New Orleans is still a good place to be from.

    March 1, 2012 at 11:05 am | Report abuse |
  9. Joey Isotta-Fraschini©™

    I love the spelling in "Gone To Soon."
    It's very 2012.

    March 1, 2012 at 11:08 am | Report abuse |
  10. hamsta

    @banasy true the child may have been innocent but the parent rarely is god works with mysterious angles.

    March 1, 2012 at 11:11 am | Report abuse |
    • banasy©

      hamsta, going by your premise, the bullet should have hit the parent.
      The t-shirt spelling of "angel" is wrong.
      Mysterious ways not withstanding, admit it and move on.

      March 1, 2012 at 11:17 am | Report abuse |
    • Patrick©

      @hamsta, you are Godless so don't even go there.

      March 1, 2012 at 2:38 pm | Report abuse |
  11. banasy©

    Good morning, JIF.
    I grew up in a city that once held the ti tile "Murder Capital" in the 70's.
    I assure you that Gary is *not* a good place to be from, and never was.
    I don't know how the t-shirt business is doing there, though.

    March 1, 2012 at 11:15 am | Report abuse |
    • Joey Isotta-Fraschini©™

      Gary is "good to be from" because you left.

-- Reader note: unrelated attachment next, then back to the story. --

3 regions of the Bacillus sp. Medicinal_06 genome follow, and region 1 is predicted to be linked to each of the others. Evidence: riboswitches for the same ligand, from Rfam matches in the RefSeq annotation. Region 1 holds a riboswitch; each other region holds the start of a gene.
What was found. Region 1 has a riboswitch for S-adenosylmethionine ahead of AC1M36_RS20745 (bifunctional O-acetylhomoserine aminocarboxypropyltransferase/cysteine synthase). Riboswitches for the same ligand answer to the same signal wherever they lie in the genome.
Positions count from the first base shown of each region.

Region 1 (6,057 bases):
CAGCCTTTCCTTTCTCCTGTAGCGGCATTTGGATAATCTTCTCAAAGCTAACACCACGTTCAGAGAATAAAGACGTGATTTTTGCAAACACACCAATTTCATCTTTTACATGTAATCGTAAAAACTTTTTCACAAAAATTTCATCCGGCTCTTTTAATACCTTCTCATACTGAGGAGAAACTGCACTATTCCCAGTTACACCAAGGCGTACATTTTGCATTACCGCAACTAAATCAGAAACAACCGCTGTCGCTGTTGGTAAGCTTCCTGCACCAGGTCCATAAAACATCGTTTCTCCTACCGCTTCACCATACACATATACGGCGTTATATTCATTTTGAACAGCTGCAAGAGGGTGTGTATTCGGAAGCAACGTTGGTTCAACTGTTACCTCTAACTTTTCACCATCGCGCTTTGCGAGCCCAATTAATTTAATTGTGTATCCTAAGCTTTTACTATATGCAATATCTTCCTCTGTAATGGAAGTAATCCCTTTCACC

Get it?

      March 1, 2012 at 11:26 am | Report abuse |
    • banasy©

      Slow on the uptake today.
      And I have seen you say the same thing about Mississippi before...d'oh!
      My coffee is weak today...

      I grew up in Hammond, which is also good to be from... 😉

      March 1, 2012 at 11:29 am | Report abuse |
  12. BOMBO ©

    Nothing says "I'm a dolt" better than an inappropriate t-shirt.

    March 1, 2012 at 11:25 am | Report abuse |
    • banasy©

      I see people with a tattoo of their loved ones also; I had that suggested to me after my son died.
      I said, "I have pictures, thanks."
      To me, nothing says "I loved my son" like a saggy, baggy tattoo of him somewhere on my body when I'm 80...